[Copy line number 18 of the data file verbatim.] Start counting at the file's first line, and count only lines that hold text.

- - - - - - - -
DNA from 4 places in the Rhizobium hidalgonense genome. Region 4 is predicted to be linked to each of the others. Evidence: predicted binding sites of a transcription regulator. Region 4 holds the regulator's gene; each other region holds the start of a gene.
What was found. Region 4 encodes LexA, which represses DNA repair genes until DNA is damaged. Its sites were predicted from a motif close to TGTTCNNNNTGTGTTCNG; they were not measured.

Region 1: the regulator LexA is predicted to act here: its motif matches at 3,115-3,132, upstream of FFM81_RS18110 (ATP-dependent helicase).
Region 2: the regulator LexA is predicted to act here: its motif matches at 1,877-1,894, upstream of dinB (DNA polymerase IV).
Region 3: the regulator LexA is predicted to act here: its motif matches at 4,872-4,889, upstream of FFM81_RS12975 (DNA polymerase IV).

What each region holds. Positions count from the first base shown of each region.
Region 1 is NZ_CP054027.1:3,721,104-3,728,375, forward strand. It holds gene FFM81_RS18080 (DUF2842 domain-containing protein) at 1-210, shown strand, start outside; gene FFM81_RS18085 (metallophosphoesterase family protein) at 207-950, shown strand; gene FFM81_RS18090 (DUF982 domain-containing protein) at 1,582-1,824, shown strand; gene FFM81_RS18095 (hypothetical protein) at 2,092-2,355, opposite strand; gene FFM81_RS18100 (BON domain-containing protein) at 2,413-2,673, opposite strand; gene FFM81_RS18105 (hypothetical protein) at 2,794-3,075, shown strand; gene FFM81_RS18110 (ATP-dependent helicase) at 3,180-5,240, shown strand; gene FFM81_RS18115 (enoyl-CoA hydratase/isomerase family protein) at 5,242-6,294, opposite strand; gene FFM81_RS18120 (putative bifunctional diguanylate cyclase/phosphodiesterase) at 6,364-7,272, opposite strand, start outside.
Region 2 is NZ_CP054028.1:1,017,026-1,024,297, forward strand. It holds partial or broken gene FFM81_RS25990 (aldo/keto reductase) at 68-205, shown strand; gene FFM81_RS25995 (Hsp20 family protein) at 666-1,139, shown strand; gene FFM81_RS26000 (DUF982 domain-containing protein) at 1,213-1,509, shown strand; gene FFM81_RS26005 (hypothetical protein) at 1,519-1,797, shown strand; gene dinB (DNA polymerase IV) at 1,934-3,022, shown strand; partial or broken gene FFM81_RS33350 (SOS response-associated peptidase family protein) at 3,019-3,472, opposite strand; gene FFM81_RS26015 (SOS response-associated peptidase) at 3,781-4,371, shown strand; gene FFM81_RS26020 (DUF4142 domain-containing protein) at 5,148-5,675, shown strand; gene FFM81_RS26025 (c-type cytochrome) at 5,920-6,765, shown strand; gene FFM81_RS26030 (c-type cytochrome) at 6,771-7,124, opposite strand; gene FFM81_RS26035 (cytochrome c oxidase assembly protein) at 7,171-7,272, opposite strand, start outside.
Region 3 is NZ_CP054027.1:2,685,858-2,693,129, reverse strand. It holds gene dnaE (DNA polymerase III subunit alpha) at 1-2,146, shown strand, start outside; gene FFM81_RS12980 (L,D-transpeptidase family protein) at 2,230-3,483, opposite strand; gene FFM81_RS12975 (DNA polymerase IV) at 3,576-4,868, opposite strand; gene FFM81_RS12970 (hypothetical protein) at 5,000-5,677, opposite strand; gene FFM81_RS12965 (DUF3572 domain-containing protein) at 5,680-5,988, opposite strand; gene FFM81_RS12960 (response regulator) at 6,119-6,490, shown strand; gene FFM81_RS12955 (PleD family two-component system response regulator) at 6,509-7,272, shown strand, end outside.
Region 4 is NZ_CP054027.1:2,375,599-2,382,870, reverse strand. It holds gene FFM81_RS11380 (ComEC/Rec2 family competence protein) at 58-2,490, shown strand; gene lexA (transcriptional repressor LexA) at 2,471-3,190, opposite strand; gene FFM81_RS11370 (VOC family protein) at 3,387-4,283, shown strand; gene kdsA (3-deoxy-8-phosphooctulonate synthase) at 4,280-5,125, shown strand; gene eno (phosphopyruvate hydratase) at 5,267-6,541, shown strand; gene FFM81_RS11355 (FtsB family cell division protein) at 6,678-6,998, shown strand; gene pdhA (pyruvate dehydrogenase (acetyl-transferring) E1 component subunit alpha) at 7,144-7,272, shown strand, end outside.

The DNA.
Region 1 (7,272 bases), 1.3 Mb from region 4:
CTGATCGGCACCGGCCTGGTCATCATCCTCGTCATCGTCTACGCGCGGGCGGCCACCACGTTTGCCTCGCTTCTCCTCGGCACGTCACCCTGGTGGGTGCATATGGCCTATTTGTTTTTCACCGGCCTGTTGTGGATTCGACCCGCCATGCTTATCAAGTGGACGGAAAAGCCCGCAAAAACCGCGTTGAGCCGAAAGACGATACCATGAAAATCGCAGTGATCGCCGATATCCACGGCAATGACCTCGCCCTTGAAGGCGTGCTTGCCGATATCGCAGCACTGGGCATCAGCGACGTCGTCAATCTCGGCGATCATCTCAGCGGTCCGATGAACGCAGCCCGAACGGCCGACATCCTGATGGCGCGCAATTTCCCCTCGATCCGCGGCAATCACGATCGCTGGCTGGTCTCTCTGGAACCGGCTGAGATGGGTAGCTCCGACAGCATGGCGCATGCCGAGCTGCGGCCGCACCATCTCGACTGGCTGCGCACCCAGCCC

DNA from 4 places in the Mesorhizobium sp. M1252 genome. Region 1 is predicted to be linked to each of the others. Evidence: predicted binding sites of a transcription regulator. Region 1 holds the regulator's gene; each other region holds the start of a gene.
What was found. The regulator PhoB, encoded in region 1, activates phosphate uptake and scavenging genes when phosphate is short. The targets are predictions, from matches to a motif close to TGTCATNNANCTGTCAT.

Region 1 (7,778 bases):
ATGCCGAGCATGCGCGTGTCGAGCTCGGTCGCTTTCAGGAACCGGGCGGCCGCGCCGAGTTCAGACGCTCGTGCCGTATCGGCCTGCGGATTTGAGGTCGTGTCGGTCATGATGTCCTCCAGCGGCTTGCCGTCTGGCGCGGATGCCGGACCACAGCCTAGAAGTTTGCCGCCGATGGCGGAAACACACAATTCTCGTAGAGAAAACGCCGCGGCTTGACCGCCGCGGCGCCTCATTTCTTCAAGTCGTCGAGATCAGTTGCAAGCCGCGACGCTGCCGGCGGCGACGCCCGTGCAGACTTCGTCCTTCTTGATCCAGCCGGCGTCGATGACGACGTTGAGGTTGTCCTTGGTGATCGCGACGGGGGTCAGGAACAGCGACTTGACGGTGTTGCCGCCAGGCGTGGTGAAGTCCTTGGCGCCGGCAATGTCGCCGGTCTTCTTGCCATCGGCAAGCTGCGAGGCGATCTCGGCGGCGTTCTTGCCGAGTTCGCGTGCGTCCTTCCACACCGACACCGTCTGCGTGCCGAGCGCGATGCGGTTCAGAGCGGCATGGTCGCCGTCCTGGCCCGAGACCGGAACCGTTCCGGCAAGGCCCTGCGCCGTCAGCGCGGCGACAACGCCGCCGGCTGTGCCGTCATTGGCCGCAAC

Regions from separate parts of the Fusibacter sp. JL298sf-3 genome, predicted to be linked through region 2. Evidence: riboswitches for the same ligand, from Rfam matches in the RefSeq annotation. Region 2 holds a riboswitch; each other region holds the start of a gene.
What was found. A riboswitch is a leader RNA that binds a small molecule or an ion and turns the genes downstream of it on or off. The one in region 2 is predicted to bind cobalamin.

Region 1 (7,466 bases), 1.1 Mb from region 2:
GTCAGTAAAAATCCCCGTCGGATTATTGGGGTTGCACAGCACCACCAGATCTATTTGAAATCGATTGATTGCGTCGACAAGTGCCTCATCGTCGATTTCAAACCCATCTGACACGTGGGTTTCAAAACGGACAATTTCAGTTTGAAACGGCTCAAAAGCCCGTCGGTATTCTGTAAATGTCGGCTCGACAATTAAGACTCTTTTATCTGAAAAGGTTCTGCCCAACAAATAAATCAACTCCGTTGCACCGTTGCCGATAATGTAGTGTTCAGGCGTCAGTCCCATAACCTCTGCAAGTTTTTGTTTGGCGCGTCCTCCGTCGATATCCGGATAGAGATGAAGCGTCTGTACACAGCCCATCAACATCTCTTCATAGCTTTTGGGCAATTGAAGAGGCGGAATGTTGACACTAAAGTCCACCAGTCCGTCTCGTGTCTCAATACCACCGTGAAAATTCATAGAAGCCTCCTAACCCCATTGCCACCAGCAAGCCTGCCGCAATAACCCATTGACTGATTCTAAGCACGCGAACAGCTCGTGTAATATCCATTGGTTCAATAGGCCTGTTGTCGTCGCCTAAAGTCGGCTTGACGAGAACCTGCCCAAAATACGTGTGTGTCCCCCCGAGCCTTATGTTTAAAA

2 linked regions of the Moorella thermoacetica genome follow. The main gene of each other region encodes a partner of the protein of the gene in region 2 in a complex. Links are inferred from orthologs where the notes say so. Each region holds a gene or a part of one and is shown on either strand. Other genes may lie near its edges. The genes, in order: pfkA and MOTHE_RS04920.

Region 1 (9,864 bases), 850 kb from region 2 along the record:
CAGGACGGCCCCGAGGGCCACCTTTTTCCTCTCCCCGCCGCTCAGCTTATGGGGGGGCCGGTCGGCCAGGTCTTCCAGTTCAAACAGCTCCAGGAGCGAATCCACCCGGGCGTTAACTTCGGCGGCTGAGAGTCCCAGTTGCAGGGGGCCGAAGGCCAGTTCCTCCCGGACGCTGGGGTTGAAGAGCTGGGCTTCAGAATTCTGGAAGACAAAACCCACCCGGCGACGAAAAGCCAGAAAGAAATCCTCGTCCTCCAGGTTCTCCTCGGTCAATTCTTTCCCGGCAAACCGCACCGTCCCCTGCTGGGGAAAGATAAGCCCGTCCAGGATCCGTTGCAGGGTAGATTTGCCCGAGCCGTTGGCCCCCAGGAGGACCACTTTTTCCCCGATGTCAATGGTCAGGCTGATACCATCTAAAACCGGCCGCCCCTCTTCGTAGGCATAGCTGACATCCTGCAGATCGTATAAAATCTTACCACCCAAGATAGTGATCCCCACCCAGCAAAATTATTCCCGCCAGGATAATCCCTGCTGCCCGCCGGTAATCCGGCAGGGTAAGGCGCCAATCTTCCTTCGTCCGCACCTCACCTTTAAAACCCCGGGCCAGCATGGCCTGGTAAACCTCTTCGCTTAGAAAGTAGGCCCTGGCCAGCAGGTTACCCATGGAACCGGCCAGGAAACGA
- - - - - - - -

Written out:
Regions from separate parts of the Fusibacter sp. JL298sf-3 genome, predicted to be linked through region 2. Evidence: riboswitches for the same ligand, from Rfam matches in the RefSeq annotation. Region 2 holds a riboswitch; each other region holds the start of a gene.